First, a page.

My cousin Anna gave me a bunch of rhubarb from her vegetable garden on the farm, and I’ve poached some with orange and cinnamon. There was more than a kilo of stems, so I made up jar to give to a friend, and we’ll be having the rest this week. I included this recipe for poached rhubarb with orange and cinnamon in an earlier newsletter. It was part of hamper I delivered to my mum for Mother’s Day.
Rhubarb (rheum rhabarbarum) is related to docks and sorrels. It’s a hardy plant which includes about twenty perennial species. The word rhubarb is of Latin origin. The ancient Romans imported rhubarb roots from unknown, barbarian lands, beyond the Vogue river, otherwise known as the Rha River. Rha was first adopted to mean rhubarb. https://highaltituderhubarb.com/history-of-rhubarb/
Did you know that its dried and powdered root has been used as a laxative in Chinese medicine for thousands of years? The tart, young stems began to be cooked by westerners in the late 18th century as sugar became cheaper and more plentiful in Europe. The leaves, however, contain oxalic acid, which is poisonous. They should never be eaten, either cooked or uncooked.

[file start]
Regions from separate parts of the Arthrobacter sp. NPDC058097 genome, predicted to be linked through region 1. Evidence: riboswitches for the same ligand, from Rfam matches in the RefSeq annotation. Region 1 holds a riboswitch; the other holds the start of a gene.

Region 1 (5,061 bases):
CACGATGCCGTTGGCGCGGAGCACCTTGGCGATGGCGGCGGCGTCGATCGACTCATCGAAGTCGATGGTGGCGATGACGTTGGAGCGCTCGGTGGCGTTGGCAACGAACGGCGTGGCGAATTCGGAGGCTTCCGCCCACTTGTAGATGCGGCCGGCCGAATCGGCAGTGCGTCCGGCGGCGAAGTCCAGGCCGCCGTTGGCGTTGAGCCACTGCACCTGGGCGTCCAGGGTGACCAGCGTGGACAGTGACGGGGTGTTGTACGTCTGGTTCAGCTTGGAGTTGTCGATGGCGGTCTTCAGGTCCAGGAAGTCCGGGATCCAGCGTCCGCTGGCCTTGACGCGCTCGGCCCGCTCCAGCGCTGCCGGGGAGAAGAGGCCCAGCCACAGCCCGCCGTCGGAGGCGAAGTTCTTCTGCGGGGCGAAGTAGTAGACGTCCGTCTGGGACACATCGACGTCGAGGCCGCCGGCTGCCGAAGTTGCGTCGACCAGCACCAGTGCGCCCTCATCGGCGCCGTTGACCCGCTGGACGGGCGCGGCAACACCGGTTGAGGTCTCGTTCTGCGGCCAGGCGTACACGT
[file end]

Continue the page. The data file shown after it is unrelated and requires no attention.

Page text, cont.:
Poached rhubarb with orange and cinnamon is delicious with porridge and yoghurt. I’ve started making porridge again now that there’s a nip in the air. I’m also quite partial to it with a slice of butter cake and custard. It would go beautifully with https://atamandastable.com.au/spiced-bread-ice-cream/
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Poached Rhubarb with Orange and Cinnamon
- 600 g rhubarb (5-6 stems), washed, leaves and ends trimmed
- 2 oranges, zest and juice
- 60 g raw sugar (1/4 cup)
- 1 cinnamon stick substitute with 1/2 tsp ground cinnamon
- Trim rhubarb into 3 cm pieces. Place the rhubarb pieces, together with the orange, sugar and cinnamon stick in a medium saucpan and stir everything together.
- Bring to boil, then lower to a simmer, making sure all the sugar has dissolved.
- Cover and cook for about 5 minutes, maintain the shape of the pieces. If you prefer the rhubarb to disintegrate, simply cook for a a few more minutes.
- Store in an airtight container in the fridge for up to a week.